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LaHood: 'Sequester is a dumb idea'

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LaHood and fellow Cabinet officials have warned of the real-world fallout if the cuts take effect. 

The White House and Department of Transportation officials have said that the sequester will cause flight days at major airports because the Federal Aviation Administration (FAA) would have to furlough air traffic controllers.

The FAA stands to have to cut $600 million from its 2013 budget if Congress does not reach a deal to avert the sequester by Friday.

Republicans have cast doubt about the Obama administration's air travel delay warnings, arguing the FAA can make cuts to its budget in other areas that will not affect air traffic controllers.

LaHood told the state highway officials that they should be concerned about sequester too, because "the whole transportation system" would be affected. 

"When one part of transportation is impacted, the whole system is impacted," he said. "If we're all in this together, we need your help."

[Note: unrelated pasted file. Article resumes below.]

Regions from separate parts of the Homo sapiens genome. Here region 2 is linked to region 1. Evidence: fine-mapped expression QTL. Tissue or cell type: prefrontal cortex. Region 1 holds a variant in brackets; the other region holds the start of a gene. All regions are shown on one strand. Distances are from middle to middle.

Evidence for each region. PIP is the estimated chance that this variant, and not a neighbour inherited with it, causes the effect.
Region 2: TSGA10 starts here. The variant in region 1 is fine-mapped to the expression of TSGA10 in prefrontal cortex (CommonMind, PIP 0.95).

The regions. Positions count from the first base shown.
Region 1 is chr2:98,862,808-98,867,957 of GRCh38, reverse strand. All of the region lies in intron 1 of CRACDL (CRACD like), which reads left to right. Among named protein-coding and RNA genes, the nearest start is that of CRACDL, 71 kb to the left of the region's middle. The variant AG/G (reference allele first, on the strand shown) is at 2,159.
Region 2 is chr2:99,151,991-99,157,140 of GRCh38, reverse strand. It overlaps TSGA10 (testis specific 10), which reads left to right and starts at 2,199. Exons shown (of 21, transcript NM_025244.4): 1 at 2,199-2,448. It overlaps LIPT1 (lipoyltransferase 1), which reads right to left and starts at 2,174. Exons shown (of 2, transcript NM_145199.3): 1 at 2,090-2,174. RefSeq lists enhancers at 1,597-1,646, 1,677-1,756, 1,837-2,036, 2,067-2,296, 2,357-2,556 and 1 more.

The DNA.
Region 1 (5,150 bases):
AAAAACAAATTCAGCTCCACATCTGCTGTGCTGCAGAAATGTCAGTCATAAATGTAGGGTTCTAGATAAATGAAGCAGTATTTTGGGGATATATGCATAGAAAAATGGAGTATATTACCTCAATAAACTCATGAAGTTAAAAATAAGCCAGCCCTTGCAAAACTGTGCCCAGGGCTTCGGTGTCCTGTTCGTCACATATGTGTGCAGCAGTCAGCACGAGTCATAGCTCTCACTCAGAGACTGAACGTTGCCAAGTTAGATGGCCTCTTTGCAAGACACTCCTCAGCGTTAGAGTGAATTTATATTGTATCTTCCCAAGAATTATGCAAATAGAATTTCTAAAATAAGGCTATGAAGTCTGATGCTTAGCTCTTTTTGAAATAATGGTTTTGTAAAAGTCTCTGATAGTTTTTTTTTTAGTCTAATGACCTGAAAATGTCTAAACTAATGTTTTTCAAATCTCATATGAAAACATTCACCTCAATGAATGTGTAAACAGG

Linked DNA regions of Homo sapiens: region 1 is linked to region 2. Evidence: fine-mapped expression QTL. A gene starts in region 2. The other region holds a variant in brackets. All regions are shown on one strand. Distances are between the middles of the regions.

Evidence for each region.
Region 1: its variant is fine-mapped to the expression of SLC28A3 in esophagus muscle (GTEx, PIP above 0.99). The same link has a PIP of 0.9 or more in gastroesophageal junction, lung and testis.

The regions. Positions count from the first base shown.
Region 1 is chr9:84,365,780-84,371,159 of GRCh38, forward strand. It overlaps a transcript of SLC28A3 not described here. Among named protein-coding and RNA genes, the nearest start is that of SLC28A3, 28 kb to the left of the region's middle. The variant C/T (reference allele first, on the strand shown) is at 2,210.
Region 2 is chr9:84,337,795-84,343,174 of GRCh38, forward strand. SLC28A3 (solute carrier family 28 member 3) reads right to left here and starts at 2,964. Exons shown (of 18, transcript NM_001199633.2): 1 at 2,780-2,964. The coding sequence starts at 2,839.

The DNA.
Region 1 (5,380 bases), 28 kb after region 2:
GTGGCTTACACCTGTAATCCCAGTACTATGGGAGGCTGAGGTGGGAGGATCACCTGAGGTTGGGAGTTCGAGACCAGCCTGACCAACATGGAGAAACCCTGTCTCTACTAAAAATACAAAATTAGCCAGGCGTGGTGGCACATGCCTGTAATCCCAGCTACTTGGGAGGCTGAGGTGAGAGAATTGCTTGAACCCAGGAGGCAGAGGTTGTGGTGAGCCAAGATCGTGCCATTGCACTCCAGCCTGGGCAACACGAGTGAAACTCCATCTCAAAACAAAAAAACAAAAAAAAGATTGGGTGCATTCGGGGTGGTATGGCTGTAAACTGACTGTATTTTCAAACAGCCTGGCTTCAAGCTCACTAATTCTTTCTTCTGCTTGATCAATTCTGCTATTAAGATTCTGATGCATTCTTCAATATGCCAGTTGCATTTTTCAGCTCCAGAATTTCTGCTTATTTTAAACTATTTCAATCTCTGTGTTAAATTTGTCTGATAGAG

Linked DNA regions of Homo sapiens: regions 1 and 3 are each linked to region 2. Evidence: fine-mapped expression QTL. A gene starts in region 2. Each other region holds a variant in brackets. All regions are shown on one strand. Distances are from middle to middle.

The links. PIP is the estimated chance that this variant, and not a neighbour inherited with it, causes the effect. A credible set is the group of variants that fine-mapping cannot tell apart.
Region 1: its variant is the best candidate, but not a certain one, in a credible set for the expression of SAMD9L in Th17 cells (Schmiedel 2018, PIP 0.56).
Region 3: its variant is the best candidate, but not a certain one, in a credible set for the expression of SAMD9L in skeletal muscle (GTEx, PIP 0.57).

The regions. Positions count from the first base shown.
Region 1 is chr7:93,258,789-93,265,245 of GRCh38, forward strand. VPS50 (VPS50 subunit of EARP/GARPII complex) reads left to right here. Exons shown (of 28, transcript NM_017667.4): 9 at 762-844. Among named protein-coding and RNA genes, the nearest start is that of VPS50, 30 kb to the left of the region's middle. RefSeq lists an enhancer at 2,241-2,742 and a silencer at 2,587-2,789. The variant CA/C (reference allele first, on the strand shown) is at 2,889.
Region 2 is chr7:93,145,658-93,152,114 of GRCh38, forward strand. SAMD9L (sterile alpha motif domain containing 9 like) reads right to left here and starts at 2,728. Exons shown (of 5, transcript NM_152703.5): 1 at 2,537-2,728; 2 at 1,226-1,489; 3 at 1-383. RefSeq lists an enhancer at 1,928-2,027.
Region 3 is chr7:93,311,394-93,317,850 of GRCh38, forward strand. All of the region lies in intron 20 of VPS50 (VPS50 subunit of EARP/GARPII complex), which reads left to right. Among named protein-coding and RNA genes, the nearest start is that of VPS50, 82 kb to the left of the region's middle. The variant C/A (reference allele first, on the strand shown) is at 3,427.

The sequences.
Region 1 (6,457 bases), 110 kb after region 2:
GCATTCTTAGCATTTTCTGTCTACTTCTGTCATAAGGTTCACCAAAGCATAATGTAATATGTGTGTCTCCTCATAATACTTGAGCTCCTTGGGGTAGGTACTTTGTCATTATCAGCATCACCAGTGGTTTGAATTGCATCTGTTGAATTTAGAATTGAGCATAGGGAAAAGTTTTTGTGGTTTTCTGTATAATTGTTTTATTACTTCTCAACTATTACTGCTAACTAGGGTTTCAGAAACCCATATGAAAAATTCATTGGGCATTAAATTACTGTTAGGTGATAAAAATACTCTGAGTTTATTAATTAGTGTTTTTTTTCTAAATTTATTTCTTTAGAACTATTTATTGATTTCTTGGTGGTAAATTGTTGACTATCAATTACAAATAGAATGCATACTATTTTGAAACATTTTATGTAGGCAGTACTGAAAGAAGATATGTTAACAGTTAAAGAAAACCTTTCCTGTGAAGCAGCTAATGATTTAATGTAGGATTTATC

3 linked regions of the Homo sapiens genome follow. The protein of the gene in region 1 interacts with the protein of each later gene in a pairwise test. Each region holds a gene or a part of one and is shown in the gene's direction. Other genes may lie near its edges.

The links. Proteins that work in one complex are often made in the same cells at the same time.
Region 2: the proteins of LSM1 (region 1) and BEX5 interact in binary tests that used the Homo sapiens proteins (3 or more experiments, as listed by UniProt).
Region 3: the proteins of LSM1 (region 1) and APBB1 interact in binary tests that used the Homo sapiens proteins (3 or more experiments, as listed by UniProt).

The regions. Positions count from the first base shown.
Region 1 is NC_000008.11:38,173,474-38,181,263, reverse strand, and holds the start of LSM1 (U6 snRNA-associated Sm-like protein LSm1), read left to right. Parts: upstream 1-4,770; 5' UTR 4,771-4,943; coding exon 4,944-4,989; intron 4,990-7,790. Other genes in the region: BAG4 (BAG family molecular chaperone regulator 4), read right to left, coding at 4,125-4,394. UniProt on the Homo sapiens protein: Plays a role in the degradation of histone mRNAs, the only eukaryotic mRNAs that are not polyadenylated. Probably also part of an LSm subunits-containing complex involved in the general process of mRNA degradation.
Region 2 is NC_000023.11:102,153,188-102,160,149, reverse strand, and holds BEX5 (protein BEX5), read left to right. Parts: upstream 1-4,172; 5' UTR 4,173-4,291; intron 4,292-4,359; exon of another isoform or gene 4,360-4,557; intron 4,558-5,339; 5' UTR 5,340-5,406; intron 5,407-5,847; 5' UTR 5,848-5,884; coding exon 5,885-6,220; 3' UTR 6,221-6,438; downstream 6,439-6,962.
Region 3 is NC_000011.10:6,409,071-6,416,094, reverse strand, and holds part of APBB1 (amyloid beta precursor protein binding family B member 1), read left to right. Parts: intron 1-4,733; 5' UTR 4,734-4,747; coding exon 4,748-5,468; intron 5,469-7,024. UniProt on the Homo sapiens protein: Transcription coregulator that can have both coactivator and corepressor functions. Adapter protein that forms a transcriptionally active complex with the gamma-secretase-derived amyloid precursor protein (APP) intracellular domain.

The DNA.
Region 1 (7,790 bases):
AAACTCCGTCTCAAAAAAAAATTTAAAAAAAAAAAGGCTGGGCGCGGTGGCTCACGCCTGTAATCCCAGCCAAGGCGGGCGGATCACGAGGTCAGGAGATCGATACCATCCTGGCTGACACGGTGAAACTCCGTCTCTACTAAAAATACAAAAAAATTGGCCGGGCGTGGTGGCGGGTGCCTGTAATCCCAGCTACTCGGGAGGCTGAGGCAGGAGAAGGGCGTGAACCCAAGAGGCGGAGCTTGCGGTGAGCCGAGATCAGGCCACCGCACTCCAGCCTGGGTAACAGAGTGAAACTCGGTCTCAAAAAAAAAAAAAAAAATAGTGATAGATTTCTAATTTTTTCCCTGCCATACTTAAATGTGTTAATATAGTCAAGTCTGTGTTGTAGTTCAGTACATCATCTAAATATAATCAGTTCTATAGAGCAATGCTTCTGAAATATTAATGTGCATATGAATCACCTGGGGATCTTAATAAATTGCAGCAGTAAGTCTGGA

Elsewhere in his speech, LaHood told the AASHTO members that the next transportation funding bill that is approved by Congress should be a five-year bill that spends at least $500 billion.

The current transportation bill, the 2012 Moving Ahead for Progress in the 21st Century (MAP-21) Act, allocated $105 billion to road and transit projects over two years.

The 18.4-cents-per-gallon gas tax that provided funding for previous federal transportation bills only brings in about $35 billion per year now.

Transportation advocates argue the approximately $54 billion per year that is being spent by the MAP-21 bill is barely enough to maintain the current road and transit system, let alone make improvements to it.

LaHood, who has announced that he is retiring soon, said lawmakers' hands were tied by budget constraints when they were passing the MAP-21 bill.

"It's no secret, two years was all the money they could find," he said. "Everyone wished it could be longer, and more comprehensive. We certainly felt that way, but we [were] dealing with what we had." 

However, LaHood said the needs of the transportation system will eventually supersede the budget fights that have dominated Washington in the last couple of years. 

"Everybody in America knows what we need," LaHood said to the group.

"With 50-year-old transit systems all over America, we know what needs to be done," LaHood continued. "That's not the question for America today. The question is, how do we pay for it?  Where do we get the resources ... to get beyond a two-year bill; to do a five-year bill; to have $500 or $600 billion? That's what the debate needs to be about."